My name is Dana S., and I am a 1989 graduate of West Valley High School. I felt compelled to write this letter to you after learning about the recent suicides committed by GLBTQ students in this country and after having discovered the Write Your Principal action group.
The GLBTQ students I'm referring to include Tyler Clementi, Justin Aaberg, Seth Walsh, Raymond Chase and Billy Lucas; all of which took their own lives as a result of being bullied and ridiculed by their peers. The idea that they couldn't live happy, peaceful and productive lives because of the hate and intolerance they were subjected as a result of their sexual orientation is of great concern to me.
Consider these facts:
· According to a 2005 National School Climate Survey by the Gay, Lesbian, and Straight Education Network, bullying around issues of sexual orientation, non-conforming gender behaviors and dress was the most common form of bullying, second only to issues of appearance (e.g. body size and disability).
· Gay, lesbian, bisexual, transgender, and queer students hear antigay slurs about 26 times a day, or every 14 minutes. (National Mental Health Association, 2002)
· Nearly 20% of teens surveyed by GLSEN in 2005 report hearing homophobic remarks from school staff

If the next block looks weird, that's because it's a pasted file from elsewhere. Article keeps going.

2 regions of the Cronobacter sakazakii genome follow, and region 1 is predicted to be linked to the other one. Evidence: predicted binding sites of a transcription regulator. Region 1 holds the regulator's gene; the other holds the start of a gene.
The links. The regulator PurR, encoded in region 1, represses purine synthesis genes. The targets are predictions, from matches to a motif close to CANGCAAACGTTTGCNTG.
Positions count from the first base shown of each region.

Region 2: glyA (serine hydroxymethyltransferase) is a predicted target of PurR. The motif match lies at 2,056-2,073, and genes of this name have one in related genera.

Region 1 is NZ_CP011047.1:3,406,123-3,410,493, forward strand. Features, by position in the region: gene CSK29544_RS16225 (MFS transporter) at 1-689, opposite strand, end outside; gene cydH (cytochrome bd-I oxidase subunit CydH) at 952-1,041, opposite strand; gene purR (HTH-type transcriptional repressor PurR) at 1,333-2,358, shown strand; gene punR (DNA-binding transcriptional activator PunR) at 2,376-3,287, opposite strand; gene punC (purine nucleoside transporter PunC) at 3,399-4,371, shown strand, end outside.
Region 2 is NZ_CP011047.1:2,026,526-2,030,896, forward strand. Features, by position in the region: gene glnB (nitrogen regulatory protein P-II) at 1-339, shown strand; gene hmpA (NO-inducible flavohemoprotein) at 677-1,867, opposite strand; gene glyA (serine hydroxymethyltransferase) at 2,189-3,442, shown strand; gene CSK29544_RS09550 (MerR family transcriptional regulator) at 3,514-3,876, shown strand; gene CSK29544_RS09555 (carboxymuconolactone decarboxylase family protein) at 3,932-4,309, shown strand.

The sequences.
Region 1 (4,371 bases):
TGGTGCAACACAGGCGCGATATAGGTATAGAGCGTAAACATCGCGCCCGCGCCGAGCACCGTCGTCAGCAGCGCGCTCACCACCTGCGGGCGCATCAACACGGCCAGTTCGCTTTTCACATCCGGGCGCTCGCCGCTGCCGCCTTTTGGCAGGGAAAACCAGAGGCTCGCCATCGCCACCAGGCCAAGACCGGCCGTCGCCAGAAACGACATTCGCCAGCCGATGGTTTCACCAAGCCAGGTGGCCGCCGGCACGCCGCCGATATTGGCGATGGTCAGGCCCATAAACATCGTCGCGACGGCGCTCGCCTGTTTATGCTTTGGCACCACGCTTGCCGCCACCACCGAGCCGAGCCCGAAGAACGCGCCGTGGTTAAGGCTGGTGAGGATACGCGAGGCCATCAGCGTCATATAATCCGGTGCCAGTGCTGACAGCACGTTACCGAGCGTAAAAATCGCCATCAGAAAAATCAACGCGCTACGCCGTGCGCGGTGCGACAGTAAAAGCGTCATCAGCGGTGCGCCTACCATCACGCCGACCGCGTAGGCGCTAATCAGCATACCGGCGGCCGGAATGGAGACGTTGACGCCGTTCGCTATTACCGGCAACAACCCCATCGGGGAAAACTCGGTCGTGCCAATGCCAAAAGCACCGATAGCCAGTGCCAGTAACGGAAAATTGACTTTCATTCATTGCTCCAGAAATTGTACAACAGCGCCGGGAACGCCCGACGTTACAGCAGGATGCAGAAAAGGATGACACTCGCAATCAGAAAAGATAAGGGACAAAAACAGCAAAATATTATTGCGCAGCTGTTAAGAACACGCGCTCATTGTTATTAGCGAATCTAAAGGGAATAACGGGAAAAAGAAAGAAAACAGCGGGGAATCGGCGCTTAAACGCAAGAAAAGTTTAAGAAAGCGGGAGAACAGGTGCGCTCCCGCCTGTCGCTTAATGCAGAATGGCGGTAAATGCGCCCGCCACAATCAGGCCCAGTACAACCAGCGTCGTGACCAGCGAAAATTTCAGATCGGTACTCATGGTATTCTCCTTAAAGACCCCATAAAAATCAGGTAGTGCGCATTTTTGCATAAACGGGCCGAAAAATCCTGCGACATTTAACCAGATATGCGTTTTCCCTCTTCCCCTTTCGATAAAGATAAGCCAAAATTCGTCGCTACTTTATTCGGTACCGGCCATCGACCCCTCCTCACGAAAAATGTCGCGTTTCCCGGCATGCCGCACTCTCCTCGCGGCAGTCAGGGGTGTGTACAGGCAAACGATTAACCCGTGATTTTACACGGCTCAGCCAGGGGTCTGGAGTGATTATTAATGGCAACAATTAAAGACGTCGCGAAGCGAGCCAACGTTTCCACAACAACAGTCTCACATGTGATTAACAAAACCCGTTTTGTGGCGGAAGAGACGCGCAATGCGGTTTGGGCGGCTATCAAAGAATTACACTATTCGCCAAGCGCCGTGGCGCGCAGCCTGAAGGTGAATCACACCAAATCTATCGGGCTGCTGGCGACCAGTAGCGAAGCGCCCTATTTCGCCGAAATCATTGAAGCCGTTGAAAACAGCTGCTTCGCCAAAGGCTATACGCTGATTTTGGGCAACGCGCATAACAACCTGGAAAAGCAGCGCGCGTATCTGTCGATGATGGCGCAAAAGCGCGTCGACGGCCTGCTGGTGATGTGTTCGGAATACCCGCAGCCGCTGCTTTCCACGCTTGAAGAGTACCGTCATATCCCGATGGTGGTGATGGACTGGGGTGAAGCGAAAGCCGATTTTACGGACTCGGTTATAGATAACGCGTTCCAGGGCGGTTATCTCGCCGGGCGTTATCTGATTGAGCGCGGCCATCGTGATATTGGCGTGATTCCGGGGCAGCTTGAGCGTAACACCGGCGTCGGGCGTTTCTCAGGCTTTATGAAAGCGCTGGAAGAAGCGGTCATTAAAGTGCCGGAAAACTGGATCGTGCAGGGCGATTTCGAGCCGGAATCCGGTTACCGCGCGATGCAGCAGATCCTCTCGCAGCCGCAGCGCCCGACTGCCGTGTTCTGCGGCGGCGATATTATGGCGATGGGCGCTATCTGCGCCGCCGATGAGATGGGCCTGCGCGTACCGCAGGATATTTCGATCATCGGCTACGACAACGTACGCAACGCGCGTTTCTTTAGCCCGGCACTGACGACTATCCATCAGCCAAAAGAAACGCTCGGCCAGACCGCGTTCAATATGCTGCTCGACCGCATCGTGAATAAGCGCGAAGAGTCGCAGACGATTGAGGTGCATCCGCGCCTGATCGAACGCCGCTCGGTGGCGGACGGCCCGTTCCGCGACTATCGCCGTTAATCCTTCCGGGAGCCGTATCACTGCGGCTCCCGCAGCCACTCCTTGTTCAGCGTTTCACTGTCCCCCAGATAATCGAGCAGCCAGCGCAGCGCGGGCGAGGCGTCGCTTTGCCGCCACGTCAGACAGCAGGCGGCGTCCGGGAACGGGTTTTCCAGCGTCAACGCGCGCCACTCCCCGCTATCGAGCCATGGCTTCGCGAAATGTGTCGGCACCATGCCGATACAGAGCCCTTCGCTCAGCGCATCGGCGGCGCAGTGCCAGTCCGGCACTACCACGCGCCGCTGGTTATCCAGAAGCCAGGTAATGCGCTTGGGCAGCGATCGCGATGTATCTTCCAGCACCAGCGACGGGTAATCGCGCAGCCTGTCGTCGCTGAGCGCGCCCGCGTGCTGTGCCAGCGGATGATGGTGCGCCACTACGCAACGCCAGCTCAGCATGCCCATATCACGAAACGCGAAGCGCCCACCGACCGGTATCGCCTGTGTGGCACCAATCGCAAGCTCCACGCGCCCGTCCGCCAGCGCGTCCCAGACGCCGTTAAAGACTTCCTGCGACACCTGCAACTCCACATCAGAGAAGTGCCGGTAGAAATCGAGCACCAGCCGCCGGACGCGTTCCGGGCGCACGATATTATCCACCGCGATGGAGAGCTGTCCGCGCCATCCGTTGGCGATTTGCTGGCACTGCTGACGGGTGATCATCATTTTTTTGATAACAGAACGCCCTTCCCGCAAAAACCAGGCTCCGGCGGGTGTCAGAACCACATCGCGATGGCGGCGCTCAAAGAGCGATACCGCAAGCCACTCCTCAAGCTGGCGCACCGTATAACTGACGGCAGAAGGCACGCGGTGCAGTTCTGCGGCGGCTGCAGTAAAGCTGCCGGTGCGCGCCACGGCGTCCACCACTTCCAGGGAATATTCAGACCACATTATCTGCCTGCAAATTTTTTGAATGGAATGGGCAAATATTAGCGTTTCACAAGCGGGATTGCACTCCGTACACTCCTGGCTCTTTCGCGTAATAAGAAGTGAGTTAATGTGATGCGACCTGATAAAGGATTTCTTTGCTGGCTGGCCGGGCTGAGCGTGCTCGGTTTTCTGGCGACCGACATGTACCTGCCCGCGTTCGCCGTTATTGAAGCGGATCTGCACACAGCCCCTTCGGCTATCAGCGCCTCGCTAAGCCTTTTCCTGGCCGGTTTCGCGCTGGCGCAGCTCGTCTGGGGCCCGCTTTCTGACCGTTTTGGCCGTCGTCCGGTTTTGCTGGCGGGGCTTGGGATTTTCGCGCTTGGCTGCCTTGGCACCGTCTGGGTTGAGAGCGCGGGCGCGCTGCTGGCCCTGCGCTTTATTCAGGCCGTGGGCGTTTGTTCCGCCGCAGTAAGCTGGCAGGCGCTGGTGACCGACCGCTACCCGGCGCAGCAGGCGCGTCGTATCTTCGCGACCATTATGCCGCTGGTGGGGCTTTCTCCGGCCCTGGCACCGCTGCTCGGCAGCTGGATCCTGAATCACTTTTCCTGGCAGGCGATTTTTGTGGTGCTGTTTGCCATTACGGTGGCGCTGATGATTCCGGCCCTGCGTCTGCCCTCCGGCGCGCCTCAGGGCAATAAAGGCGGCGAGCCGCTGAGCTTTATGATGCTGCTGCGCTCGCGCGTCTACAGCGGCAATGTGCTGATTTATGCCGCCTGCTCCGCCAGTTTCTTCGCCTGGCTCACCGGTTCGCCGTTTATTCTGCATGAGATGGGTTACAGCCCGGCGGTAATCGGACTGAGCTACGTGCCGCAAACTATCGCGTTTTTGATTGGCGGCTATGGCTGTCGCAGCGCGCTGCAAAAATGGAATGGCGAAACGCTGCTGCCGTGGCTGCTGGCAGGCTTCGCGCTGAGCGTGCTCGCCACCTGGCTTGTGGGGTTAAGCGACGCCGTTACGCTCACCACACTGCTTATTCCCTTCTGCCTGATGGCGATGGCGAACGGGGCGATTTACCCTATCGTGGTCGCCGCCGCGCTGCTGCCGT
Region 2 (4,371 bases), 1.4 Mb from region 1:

· For every lesbian, gay and bisexual youth who is bullied, four straight students who are perceived to be gay or lesbian are bullied.
· LGBTQ teens are more than twice as likely as their heterosexual peers to be depressed and think about or attempt suicide.
· Among students who identified themselves as LGBTQ, 90 percent had been bullied in the past year. Of these, 66 percent had been verbally abused, 16 percent physically harassed, and 8 percent had been assaulted; LGBTQ students reported feeling unsafe at school three times more often than non-LGBTQ students. (2005 Harris Interactive and GLSEN poll)
I want my ten-year-old daughter to live in a world where one's sexual orientation doesn't result in these behaviors. I teach my daughter every day to embrace BOTH the commonalities and differences in those around her. She is beautiful, intelligent and kind and I can only hope that the schools she attends build on the principles I instill in her at home.
With that said, I have the following questions:
· Does WVHS currently have sexual orientation and gender identity policies on discrimination and harassment? If so, does it clarify in the anti-bullying policies that teasing and exclusion based on sexual orientation is prohibited?
· Are ALL youth-serving organizations training staff and volunteers on effective bullying prevention methods and intervention?
· Is there age-appropriate instruction on sexual orientation in health and sexuality curricula?
· Are concerns about bullying or harassment ofLGBTQ students being addressed and openly discussed?
Avoidance of the subject by parents and other adults may convey an attitude of indifference, or worse, an unspoken acceptance of the harassment experienced by LGBTQ students.
In closing, I truly hope that my former high school propagates acceptance of LGBTQ students and that I can say, with absolute certainty, to my family, as well as my LBGTQ and non-LBGTQ friends that West Valley High School, Home of the Rams, is a safe place to learn.
Thank you for your time and consideration.